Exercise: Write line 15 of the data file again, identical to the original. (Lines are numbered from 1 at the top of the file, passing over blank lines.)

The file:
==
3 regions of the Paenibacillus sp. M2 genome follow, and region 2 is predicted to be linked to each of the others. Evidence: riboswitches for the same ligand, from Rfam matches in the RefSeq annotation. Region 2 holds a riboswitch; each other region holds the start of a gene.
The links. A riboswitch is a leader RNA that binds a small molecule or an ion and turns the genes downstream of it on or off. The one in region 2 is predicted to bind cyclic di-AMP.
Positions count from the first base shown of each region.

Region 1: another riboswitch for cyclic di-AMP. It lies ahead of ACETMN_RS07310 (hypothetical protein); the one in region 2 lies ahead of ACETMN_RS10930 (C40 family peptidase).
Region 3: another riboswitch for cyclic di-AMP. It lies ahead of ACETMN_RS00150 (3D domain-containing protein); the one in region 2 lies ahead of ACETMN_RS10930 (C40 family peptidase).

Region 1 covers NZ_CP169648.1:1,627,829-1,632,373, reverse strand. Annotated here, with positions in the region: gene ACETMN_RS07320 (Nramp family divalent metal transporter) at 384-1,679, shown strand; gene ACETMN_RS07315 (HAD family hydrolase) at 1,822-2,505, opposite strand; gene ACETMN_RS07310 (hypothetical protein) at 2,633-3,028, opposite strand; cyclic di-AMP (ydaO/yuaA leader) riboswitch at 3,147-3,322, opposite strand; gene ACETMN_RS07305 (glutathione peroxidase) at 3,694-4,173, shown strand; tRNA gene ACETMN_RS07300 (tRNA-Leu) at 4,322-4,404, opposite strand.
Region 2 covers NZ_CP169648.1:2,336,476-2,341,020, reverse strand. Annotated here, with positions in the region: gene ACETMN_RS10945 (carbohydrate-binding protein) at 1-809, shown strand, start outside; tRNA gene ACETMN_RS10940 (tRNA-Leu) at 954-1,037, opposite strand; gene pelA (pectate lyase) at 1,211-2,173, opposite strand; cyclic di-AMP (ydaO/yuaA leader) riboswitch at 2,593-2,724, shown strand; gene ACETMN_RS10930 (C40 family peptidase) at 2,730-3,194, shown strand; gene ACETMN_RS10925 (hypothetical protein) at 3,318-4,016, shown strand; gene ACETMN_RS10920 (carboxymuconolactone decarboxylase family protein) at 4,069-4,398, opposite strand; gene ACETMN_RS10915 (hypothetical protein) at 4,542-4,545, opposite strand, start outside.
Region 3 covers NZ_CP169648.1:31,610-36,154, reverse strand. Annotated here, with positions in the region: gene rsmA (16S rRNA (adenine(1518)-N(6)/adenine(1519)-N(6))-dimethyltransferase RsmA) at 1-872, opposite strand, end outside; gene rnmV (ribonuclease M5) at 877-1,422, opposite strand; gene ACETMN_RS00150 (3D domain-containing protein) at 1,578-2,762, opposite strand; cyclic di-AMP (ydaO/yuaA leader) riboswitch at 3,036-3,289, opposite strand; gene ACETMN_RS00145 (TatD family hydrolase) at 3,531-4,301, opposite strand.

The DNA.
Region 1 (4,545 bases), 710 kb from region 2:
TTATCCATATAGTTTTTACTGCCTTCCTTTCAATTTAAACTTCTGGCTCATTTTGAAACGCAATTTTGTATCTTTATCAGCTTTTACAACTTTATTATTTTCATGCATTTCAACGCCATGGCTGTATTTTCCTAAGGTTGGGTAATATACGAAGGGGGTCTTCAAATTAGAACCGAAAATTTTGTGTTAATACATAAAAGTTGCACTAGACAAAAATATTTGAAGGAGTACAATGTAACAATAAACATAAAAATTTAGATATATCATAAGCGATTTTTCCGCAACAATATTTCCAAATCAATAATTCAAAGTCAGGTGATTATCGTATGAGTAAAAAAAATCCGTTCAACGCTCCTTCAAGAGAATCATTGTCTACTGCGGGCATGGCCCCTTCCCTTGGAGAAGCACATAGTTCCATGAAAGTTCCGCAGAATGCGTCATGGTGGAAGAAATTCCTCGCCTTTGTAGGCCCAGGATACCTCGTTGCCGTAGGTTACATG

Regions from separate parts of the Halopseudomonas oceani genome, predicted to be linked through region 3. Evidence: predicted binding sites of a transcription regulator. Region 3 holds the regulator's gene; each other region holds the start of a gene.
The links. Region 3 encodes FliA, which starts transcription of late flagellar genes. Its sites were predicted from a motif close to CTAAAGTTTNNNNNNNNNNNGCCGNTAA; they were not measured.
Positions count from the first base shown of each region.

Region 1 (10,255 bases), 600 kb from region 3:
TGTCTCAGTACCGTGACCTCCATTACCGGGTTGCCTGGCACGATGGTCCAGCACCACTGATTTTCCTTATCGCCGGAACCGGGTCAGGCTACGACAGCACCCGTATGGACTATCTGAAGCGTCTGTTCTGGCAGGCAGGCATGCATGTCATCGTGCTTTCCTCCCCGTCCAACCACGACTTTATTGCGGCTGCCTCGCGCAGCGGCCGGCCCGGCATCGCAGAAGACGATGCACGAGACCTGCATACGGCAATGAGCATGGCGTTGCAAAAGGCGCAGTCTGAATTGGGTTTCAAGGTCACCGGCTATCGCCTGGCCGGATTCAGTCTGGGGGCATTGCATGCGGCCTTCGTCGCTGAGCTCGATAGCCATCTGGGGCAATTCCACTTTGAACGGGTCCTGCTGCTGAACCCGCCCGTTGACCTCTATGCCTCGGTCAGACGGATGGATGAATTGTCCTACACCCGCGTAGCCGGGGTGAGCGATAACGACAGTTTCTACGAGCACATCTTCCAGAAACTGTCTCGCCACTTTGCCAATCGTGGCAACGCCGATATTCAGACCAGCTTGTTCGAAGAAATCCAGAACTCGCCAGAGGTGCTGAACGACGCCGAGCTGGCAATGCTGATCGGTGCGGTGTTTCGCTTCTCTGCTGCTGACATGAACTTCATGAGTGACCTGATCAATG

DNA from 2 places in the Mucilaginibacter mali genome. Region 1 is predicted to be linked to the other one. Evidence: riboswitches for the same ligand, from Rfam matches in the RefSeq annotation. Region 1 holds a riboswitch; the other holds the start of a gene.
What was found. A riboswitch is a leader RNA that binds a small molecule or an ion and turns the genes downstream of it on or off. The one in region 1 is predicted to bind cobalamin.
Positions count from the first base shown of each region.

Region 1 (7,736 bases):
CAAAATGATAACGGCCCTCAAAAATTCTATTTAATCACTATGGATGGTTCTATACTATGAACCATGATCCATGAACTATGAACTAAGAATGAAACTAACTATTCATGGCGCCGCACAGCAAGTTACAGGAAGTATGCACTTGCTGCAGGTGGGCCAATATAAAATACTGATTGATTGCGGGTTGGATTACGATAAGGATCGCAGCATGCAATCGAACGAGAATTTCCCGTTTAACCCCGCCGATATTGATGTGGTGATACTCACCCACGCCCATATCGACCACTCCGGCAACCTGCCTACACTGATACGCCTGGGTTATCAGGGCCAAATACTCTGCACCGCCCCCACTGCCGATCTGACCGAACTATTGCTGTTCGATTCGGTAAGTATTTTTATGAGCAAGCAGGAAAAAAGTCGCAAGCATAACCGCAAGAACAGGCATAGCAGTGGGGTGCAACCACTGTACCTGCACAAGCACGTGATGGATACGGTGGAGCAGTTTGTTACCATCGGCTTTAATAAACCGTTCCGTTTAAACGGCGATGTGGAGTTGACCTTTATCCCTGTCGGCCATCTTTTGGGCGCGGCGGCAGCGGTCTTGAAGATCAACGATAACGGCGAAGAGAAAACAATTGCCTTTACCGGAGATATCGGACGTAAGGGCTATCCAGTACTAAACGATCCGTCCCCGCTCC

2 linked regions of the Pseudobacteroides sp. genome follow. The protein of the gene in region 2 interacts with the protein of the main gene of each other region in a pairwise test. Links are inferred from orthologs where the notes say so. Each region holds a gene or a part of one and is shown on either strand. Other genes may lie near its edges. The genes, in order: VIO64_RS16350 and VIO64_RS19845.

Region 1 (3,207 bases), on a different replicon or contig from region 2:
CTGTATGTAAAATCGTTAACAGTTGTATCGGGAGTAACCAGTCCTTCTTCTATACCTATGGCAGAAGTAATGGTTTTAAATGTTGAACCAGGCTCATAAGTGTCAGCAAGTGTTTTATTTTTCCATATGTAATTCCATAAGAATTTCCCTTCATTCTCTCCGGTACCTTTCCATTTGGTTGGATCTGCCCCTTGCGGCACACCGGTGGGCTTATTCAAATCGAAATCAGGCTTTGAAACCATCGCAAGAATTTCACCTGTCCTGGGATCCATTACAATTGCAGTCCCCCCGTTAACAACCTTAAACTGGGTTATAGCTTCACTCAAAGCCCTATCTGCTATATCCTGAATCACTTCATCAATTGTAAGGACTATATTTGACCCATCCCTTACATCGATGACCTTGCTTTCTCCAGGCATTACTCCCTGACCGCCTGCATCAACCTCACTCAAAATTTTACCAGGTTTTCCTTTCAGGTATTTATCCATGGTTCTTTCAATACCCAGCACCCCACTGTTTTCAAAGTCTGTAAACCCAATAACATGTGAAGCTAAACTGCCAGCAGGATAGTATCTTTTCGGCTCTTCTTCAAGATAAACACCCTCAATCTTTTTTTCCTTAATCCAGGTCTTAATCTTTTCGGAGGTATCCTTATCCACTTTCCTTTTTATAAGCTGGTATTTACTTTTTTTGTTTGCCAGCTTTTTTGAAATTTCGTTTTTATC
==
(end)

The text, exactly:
Region 1 (10,255 bases), 600 kb from region 3: